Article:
Dog poisoners target pets in Ho Chi Minh City expat district

Published:  29 Aug at 6 PM
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Expats living in District 2’s Thao Dien area in Vietnam’s capital city are losing their beloved dogs and cats to poison deliberately put down by an unknown killer.

The Thao Dien area in Ho Chi Minh City is a favourite with expats living and working in the city, and many have taken rescued dogs into their homes and lives. The community is now threatened by a sick person whose aim seems to be using poison to get rid of expats’ beloved dogs and cats. The pet poisoning is deliberate, as the dogs who’ve died were kept in their owners’ gardens and not allowed to run free in the streets.

A Facebook post by Columbian expat Fernando Ruizbo, whose dog died from poison, described how she had passed away despite attempts to save her by a local veterinary. The vet told Ruizbo she was the second dog on his street to die, with the first being given the poison through the owner’s gate. A local news website, SaoStar, featured the tragedies, saying that eight dogs in the area’s Streets 2,3,4 and 5 had been poisoned, along with a cat. Only one dog had survived, but is still having treatment for damage done by the poison to her liver and lungs.

An expat resident wrote to a local newspaper, stating a person or group had been poisoning dogs in the four streets and adding the police had received a report but were not interested in taking action. The newspaper subsequently ran the report, saying expats’ pets were being specifically targeted. The media report also stated the loss of their dogs had seriously affected an expat community which has fully supported Ho Chi Minh City and Vietnam.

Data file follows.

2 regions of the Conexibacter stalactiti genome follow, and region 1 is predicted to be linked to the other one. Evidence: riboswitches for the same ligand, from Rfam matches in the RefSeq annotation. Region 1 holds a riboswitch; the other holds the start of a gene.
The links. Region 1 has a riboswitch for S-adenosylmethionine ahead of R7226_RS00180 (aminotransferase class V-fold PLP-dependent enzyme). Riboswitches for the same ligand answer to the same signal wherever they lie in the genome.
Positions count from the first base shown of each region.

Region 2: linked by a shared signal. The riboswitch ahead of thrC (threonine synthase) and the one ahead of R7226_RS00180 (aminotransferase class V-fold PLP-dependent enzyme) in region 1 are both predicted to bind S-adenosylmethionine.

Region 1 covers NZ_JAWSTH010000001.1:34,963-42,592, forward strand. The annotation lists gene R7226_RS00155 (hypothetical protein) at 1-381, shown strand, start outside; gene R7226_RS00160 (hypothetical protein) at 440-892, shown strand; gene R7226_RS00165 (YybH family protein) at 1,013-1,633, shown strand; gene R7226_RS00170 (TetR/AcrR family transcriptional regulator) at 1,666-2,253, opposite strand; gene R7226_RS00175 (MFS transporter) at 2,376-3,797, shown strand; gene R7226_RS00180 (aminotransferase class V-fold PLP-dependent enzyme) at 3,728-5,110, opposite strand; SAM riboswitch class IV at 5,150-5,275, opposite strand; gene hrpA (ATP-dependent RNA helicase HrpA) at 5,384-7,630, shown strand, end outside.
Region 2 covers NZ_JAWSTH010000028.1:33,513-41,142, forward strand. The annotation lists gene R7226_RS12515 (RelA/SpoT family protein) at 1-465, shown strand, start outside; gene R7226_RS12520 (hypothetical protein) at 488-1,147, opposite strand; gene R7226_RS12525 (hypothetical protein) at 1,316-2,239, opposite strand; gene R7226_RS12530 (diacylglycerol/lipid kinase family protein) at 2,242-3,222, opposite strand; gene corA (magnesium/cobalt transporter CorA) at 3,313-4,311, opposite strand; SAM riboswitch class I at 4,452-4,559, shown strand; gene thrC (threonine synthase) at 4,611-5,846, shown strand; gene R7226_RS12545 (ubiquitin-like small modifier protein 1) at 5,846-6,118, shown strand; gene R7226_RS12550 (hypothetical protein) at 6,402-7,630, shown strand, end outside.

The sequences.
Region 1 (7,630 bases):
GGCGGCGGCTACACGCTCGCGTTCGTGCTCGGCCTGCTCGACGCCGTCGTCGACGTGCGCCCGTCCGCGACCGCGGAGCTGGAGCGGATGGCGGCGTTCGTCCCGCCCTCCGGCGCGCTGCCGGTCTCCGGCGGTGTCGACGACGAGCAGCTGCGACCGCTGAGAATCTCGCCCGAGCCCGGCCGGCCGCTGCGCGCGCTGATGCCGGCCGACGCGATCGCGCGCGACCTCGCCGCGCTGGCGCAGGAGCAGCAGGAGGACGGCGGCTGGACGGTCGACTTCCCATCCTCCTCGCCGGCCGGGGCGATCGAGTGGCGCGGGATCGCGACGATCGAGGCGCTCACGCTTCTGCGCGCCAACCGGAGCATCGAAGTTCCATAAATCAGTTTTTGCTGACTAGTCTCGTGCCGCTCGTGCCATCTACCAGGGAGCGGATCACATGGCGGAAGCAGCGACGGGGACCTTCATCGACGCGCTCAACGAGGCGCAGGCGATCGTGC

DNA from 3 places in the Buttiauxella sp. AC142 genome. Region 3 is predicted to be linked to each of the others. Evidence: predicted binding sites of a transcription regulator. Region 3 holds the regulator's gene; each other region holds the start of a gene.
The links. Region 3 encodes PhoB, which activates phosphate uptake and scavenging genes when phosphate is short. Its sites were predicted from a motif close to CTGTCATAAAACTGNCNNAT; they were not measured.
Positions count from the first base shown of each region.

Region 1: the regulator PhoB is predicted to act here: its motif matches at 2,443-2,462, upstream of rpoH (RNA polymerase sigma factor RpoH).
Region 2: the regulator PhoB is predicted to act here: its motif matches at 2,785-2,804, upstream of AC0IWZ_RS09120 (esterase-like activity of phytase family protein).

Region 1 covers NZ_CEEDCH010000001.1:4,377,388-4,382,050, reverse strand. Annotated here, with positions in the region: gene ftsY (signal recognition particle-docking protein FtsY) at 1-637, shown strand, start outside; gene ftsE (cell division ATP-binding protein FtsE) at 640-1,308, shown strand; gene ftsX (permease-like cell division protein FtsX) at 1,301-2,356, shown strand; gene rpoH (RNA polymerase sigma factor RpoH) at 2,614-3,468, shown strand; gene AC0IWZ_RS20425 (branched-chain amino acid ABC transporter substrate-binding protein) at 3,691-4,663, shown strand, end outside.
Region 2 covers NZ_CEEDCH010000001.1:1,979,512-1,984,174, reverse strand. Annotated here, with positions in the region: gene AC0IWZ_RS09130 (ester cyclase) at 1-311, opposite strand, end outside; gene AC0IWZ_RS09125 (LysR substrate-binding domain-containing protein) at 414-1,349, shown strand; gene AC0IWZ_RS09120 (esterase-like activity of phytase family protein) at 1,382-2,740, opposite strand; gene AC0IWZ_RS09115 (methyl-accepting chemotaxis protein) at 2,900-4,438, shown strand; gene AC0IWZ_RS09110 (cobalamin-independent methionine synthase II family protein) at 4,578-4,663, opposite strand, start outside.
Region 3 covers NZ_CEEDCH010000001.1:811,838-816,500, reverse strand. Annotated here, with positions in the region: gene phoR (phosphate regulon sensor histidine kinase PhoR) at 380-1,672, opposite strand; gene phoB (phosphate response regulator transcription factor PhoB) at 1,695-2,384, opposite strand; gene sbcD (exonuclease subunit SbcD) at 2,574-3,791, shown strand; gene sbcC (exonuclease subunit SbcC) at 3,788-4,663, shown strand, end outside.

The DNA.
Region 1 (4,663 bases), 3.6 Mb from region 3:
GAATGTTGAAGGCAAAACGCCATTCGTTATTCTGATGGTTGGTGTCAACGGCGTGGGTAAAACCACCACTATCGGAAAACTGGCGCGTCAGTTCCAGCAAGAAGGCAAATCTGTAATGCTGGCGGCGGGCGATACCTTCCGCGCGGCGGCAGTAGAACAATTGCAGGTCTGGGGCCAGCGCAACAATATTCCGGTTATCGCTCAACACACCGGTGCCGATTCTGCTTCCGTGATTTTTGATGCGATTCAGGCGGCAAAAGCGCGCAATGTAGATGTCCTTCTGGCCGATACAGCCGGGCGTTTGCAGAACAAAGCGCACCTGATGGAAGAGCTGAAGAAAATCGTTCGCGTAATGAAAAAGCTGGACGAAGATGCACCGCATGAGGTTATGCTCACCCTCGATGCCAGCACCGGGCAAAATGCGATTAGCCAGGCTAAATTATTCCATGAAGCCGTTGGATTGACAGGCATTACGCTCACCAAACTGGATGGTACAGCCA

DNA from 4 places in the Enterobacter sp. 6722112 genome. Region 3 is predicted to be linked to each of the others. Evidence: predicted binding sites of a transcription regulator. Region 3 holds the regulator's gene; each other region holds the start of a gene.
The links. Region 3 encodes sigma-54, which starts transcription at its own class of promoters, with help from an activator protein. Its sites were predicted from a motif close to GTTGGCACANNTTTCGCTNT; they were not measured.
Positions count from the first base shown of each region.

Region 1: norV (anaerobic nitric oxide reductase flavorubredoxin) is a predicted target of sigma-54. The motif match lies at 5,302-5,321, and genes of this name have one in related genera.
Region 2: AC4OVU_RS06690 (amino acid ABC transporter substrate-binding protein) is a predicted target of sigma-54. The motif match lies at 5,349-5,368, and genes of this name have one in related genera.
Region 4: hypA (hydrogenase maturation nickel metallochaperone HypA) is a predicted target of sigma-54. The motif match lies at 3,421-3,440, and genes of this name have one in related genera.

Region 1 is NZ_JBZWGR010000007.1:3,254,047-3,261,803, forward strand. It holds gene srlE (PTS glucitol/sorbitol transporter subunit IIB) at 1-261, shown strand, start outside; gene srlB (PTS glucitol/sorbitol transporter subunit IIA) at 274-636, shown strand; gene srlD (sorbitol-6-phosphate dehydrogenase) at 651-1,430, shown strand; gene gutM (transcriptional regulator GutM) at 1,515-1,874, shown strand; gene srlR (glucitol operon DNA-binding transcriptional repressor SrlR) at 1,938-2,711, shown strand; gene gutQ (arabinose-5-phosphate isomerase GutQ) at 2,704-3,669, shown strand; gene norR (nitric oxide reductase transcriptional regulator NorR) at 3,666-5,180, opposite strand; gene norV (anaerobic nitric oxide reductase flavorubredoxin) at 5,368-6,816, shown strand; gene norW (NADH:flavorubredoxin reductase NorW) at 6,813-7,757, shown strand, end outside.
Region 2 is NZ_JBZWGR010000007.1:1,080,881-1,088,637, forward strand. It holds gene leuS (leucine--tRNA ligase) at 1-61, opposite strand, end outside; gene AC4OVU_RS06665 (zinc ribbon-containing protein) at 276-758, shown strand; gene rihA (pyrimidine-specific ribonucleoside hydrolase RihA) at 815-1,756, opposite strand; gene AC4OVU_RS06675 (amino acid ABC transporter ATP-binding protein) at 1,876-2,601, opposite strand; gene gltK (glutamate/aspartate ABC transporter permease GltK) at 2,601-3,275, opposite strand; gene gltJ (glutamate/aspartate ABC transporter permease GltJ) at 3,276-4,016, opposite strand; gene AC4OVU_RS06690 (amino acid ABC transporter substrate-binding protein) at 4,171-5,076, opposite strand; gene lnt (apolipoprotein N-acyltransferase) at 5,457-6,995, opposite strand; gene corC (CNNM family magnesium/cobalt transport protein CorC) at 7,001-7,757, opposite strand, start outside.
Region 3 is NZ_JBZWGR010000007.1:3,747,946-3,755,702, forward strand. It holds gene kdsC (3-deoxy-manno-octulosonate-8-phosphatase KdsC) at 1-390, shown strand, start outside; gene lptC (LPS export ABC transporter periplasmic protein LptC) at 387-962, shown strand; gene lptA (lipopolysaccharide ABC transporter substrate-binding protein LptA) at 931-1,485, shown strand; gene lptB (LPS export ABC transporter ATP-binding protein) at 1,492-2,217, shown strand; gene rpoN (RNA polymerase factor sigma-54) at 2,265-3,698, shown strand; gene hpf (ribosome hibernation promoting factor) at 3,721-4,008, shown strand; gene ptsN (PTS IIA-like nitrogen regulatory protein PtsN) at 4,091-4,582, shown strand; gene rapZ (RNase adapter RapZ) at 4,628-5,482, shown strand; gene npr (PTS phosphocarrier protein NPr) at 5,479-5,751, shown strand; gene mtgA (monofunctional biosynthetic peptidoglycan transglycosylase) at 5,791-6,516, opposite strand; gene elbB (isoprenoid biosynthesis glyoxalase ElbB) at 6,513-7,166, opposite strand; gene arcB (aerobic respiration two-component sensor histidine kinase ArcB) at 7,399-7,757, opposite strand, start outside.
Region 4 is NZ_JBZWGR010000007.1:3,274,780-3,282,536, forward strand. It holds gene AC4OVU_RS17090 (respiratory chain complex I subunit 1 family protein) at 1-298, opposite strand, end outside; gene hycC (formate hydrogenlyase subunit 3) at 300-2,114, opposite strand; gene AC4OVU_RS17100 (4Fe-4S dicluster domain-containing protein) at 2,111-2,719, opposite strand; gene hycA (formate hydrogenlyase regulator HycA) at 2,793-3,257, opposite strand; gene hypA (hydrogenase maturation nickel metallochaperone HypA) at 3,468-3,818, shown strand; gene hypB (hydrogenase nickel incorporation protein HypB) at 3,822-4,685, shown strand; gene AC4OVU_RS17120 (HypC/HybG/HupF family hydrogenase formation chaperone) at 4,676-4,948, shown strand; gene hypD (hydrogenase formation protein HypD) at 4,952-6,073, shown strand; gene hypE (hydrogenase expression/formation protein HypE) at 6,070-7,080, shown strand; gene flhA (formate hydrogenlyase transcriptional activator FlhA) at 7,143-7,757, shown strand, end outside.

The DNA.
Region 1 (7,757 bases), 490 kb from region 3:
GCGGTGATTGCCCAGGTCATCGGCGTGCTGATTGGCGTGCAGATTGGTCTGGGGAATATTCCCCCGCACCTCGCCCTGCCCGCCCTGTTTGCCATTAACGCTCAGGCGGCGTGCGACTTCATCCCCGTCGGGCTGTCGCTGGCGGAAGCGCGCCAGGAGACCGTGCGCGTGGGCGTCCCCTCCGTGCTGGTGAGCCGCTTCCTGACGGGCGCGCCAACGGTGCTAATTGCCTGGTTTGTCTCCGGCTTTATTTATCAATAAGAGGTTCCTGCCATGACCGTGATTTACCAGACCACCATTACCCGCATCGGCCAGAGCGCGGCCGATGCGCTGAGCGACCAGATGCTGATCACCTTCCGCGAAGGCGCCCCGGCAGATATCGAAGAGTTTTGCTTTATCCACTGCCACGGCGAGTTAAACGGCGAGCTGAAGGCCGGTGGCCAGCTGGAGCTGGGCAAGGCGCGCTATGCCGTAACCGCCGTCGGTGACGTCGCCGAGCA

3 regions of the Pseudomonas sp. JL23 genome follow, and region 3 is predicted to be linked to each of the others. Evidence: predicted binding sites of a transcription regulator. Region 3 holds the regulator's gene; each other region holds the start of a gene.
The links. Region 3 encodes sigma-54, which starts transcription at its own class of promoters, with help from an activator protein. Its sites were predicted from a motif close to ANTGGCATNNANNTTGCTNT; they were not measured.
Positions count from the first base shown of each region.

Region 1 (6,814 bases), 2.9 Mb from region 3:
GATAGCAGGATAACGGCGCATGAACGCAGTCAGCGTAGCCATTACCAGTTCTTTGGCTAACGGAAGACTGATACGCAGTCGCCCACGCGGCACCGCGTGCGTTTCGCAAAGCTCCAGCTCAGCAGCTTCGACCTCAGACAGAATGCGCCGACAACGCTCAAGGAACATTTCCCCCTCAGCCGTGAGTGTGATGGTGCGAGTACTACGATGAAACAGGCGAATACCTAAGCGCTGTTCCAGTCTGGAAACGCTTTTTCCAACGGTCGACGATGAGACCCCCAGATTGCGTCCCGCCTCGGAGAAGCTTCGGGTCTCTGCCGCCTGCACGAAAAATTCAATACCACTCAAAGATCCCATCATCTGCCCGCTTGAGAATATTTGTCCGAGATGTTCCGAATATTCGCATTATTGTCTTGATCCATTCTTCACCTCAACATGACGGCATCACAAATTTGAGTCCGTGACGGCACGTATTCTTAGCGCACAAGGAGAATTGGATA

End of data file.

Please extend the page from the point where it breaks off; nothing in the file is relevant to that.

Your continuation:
Last Sunday, a protest group of around 30 expat residents staged a short march, carrying placards demanding justice for the deaths of their much-loved dogs. The group signed a petition aimed at the local authority, urging it to investigate the poisonings of expat-owned pets and noting that 80 per cent of the poisonings were of dogs who were within their owners’ properties. I

It also noted small pieces of meat had been used to conceal the poison, which could easily have been picked up and eaten by children. Later, local police said they had accepted the petition and would be studying CCTV footage in order to hopefully identify the person responsible for the dogs’ deaths. In the meantime, expats whose dogs are still safe are afraid to sleep or to let their pets out into their yard or garden.

Unfortunately, poisonings of dogs are not uncommon all over Southeast Asia, but are usually random and often aimed at street dogs rather than household pets, although excessively noisy or aggressive pet dogs can also fall foul of this cruel action.
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